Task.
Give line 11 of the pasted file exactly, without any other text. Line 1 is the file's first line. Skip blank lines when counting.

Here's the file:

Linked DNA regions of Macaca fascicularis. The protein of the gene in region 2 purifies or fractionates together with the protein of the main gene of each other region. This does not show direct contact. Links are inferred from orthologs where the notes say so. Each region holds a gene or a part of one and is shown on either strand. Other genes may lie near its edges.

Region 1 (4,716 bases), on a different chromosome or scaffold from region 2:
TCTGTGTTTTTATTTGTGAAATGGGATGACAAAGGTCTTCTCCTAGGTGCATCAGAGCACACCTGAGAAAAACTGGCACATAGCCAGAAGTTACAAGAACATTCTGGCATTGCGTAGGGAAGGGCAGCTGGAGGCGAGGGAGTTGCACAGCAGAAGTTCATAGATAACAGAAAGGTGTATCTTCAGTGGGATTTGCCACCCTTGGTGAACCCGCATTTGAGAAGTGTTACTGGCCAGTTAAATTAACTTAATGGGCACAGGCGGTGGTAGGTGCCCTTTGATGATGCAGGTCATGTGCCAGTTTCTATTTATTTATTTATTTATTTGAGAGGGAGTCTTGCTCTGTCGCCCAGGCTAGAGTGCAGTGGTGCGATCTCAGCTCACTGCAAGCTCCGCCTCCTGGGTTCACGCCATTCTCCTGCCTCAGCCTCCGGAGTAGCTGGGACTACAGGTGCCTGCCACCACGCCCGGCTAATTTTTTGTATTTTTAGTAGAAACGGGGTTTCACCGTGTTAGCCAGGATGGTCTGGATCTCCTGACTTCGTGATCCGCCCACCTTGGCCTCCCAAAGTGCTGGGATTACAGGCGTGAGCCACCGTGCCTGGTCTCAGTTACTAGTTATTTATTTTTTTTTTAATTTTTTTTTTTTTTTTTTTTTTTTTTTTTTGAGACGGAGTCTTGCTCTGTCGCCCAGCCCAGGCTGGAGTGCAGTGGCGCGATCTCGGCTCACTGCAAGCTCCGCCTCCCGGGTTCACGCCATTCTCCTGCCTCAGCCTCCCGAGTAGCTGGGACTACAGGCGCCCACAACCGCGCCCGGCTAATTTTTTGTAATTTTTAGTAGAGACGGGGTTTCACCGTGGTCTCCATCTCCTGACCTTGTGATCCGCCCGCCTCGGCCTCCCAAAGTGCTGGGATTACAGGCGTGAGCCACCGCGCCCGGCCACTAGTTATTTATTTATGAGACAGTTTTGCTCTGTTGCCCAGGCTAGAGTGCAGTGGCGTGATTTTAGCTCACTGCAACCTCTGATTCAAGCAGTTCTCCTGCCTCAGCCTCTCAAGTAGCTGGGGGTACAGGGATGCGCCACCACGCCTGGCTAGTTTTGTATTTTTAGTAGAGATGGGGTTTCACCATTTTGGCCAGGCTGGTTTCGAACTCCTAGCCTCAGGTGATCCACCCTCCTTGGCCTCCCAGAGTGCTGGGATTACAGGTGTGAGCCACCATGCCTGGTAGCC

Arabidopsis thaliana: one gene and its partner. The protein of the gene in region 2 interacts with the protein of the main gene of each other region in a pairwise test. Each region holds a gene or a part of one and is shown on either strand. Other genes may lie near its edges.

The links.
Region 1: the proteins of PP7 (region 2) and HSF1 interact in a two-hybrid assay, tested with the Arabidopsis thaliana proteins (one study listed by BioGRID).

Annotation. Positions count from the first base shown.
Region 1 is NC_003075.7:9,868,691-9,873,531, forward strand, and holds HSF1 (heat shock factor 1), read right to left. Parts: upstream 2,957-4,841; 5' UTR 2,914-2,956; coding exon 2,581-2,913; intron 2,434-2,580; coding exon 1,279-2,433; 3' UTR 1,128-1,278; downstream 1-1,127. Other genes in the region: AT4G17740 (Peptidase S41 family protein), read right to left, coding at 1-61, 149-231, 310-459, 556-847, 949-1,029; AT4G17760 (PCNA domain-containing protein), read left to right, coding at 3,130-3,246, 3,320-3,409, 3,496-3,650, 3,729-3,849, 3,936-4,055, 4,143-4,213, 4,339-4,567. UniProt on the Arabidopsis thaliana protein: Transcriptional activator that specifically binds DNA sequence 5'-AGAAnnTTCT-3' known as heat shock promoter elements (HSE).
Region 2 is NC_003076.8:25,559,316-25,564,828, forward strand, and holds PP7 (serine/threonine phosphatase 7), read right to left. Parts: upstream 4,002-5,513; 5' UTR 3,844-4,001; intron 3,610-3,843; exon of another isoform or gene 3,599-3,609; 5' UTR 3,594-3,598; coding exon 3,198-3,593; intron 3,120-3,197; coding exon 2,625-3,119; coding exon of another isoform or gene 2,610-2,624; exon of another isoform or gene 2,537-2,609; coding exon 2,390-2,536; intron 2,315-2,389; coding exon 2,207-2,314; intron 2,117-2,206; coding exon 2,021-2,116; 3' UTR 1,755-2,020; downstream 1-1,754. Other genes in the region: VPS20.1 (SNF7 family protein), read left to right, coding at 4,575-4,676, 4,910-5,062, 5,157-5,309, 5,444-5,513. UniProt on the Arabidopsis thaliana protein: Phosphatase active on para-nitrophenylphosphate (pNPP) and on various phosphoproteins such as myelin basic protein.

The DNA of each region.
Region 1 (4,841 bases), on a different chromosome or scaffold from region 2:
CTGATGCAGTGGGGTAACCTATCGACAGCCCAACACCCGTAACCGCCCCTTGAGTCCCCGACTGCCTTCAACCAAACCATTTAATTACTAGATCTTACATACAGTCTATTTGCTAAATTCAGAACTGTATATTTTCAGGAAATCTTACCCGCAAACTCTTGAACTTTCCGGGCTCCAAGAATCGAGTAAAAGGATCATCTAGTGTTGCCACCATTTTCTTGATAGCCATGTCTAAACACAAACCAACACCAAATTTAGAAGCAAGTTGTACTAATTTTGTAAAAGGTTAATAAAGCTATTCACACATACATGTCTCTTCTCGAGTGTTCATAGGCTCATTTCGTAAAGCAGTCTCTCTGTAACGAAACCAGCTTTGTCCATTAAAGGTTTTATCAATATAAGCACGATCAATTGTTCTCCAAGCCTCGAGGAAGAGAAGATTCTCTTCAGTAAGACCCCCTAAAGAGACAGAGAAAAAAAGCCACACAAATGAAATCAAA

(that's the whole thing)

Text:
Region 1 (4,841 bases), on a different chromosome or scaffold from region 2: